There is a near insurmountable challenge present when dealing with Christian Miracles: It is nearly always accepted as God intervening.  The author offers a new paradigm to consider. When free-willed agents (us) interact with God's uncoercive desires and will, this collaborative effort leads to a future closer to God's will or hope for the universe - what we might call the Kingdom of God (not the Heaven of the Afterlife); that maybe, this paradise-like world is within the natural scope of the 'laws of nature'; it is not supernatural, but simply natural; a simply unrealized potential. 

Although I am not a fan of approaching theories based exclusively upon the biblical witness, Thomas Jay Oord goes far beyond this method, building upon observation and evidence from Science, Philosophy and Theology. This book is thoroughly grounded.

"The Uncontrolling Love of God" belongs on any religious, spiritual, or theologian's bookshelf. This is a must read!

Five stars!

Disclosure of Material Connection: I received this book free from the author.  I was not required to write a positive review. The opinions I have expressed are my own. I am disclosing this in accordance with the Federal Trade Commission's 16 CFR, Part 255.

Friday, August 21, 2015

"The Hunt: Symbiosys", by Michel Weatherall: Book Preview

Due for release October 2nd, 2015!

Following immediately on the heels of The Symbiot, its events segue directly into "The Hunt: Symbiosys".

File:Emergency response team RCMP 7108-002.jpg

Barely eclipsing global extinction, the Gibbons' couple are forced to flee and hide from clandestine forces intent on their eradication.

Centering between Montreal and Tokyo, this sequel introduces an unimaginable new world threat!

A slow burning intercontinental chess match quickly escalates into its fast paced and violent conclusion!

This book drops delicious hints of the advent of Lovecraftian-mythos monsters! Foreshadowing a hidden but impending doom, this entire sequel is haunted by an unnameable undertow which promises to reach fruition in this trilogy's upcoming conclusion, Necropolis.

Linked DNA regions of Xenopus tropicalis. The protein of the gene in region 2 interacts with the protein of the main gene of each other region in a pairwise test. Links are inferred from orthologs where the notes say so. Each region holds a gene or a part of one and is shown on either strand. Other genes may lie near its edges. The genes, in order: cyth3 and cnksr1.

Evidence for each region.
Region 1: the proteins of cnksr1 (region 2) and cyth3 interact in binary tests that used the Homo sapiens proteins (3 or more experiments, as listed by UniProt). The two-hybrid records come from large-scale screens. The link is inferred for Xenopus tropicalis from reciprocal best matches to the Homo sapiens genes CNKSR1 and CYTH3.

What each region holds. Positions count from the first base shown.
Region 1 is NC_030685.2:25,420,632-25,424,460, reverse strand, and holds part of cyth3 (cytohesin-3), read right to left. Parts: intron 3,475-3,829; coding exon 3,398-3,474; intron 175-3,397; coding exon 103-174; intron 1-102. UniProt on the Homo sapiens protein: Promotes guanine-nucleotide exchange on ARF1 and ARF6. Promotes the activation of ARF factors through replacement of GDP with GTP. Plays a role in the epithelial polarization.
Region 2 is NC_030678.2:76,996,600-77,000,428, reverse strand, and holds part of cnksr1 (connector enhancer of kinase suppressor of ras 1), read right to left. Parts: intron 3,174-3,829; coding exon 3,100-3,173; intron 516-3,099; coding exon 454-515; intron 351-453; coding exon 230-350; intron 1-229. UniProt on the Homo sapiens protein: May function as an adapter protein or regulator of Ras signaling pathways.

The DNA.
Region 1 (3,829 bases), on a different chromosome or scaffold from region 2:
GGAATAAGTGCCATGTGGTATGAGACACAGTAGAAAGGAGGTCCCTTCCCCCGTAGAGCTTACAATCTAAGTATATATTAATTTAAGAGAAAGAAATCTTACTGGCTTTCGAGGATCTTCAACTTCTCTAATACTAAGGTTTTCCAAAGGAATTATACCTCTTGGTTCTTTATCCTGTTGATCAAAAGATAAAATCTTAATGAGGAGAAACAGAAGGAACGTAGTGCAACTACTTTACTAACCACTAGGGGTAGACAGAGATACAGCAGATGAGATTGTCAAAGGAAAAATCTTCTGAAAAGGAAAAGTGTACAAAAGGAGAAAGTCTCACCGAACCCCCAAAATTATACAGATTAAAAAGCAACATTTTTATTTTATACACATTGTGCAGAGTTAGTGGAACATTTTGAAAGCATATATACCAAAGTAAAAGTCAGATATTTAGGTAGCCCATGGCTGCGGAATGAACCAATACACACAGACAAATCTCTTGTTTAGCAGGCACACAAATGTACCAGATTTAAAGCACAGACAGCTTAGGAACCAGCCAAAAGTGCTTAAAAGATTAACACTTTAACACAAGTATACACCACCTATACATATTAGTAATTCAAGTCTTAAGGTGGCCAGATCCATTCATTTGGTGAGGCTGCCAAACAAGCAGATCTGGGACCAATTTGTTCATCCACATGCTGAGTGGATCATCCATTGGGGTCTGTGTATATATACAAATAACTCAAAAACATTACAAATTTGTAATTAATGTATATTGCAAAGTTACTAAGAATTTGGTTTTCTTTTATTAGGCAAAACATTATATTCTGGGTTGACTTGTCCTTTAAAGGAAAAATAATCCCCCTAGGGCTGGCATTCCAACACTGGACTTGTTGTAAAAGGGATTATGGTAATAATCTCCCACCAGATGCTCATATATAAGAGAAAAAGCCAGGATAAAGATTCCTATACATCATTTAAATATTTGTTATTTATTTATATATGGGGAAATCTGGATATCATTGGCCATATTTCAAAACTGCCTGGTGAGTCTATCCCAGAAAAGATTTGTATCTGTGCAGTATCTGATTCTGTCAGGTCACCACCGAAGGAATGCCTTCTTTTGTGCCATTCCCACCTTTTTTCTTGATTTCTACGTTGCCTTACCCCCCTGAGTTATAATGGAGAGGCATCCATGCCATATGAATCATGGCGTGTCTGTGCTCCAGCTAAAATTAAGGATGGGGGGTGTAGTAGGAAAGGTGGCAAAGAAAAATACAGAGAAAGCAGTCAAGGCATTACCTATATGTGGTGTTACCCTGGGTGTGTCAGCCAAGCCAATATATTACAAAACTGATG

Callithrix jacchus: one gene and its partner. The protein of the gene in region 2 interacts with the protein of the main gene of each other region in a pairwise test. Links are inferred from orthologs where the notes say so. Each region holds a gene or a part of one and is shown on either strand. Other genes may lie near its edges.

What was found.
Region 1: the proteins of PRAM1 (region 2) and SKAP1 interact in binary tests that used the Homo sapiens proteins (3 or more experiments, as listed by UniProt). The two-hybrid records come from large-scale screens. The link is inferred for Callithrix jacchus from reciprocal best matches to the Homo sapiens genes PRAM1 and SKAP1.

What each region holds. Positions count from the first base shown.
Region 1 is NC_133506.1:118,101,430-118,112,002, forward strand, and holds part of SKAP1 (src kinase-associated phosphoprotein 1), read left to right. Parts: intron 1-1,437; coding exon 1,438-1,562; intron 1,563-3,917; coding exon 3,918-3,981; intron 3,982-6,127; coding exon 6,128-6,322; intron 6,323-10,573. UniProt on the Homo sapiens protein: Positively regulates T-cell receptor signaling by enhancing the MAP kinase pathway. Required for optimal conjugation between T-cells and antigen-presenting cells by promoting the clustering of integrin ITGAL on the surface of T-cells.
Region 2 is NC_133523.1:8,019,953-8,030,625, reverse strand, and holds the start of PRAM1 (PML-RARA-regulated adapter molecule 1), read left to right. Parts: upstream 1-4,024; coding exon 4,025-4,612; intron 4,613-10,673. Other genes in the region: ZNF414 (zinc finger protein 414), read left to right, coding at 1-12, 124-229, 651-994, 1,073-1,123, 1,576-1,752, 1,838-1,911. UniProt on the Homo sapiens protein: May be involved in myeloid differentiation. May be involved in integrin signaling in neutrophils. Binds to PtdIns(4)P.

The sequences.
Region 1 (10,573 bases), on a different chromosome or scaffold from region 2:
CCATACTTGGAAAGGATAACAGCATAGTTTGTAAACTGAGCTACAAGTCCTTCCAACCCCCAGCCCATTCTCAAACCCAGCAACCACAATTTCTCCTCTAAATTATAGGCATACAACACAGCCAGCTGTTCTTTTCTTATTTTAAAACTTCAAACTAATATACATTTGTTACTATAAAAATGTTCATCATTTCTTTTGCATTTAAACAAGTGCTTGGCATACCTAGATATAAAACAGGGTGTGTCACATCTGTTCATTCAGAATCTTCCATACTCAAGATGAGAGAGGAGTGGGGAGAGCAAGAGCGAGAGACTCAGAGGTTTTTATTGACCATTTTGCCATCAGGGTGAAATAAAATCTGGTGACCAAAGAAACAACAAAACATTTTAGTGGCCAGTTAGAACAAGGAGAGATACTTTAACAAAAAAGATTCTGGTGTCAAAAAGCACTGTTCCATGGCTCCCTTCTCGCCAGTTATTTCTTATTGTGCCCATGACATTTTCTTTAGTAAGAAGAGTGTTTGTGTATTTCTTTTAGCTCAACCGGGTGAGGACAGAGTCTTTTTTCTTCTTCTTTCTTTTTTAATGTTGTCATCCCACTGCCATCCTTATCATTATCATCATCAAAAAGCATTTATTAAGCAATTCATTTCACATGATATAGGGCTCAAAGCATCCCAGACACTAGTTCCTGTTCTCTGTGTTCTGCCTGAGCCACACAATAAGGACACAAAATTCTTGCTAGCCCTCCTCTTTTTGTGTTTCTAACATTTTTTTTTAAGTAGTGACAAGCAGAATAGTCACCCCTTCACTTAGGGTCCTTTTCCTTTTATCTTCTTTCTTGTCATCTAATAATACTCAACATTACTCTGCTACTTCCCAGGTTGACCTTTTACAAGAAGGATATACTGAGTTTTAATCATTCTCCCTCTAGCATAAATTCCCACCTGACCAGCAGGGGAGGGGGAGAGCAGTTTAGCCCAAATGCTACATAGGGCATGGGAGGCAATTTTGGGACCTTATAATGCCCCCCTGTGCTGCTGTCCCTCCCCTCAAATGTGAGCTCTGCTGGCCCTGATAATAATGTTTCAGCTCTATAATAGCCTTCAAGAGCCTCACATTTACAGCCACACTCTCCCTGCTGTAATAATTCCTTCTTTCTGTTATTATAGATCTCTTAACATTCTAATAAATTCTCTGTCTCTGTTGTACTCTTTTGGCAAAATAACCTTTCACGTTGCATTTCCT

Saturday, August 1, 2015

The Delusion of Social Media

I know a fair amount of people who live their lives as if they were on a TV show. Believing that somewhere "out there" there is an audience who laughs when they laugh, cries when they cry and cheers them on when they're about to accomplish great things. And why shouldn't we believe this?! For the vast majority, a large part of our education has been through television or TV itself.

Unfortunately, this is a delusion. It simply isn't true. But even more unfortunate is the fact that today, with the advent of Social Media, it can be true... at least to a certain extent.

I know people who will post pics of what they had for lunch today. Their life has an audience now, I'm just not sure that audience really cares that much.

So what is Social Media?  I'm not looking for a legalistic definition. I'm sure you are more than capable of googling the question yourself.

Ultimately, it is a tool, and like any tool, it is neither good or bad. You can use it, or abuse it, or be abused by it.
I know may people and friends who like to count the amount of "Friends" they have on Facebook. Some of them even believe they're really friends. They're not friends. Do an experiment. Post a story that you're in trouble and you need a friend to lend you $ 1,000.00. See how many show up.

Now, Social Media (let me stick with Facebook as it is the largest) is customizable. Like I said, it is a tool. You can create a private small room of close friends to socialize in.

I don't believe Social Media is socializing. It is an interactive forum of sharing information of a social nature. It is the same confusion between knowledge and data. There is a difference.

I believe many people think that a good analogy for Facebook is a group of people socializing in a room. Some close friends and family, some acquaintances, and some strangers. I think that's a bad analogy.

It's more like being in a massive convention hall or auditorium or stadium with many, many more people. You travel and drift through the crowds, surrounded by your immediate circle of family and "Friends", but ultimately you are in a sea of people.

But there's an even better analogy, albeit a bit more desolate and bleak.

Thousands of people standing around the edge of the Grand Canyon, all shouting and screaming their inconsequential stories into the abyss. 

Let's face it, when you post anything on Facebook, you're not sending private messages to your family and friends directly; you're communicating into that great abyss that is cyberspace.

And yes, you can chat and send private messages, but this belongs in the realm of phone calls, talking, texting (maybe) and emails. This is true communicating and possibly socializing. No, Facebook doesn't have to be like this. As I said earlier, it is a tool, to be used or abused.

Another favourite of mine is Twitter. Like Facebook, Twitter too is a tool, but not really a social outlet.

My twitter account gets a few new followers everyday!
At first is feels great!... until you realize they aren't really interested in you or what you have to say. They're interested in using you to build up what they perceive to be their audience.

It is sort of like going out to your local pub on Friday night because it's Lady's Night, only to arrive at the bar filled with men in an awkward silence.

Now, there are people out there that understand what these medias truly are and see the opportunity and advantage they can be. My point isn't that Social Media is bad. Like I said, a hammer is a tool. Whether you use it to build a home to nurture a loving family in or for murder is on you. My point is that many people are delusional as to what exactly it is and isn't.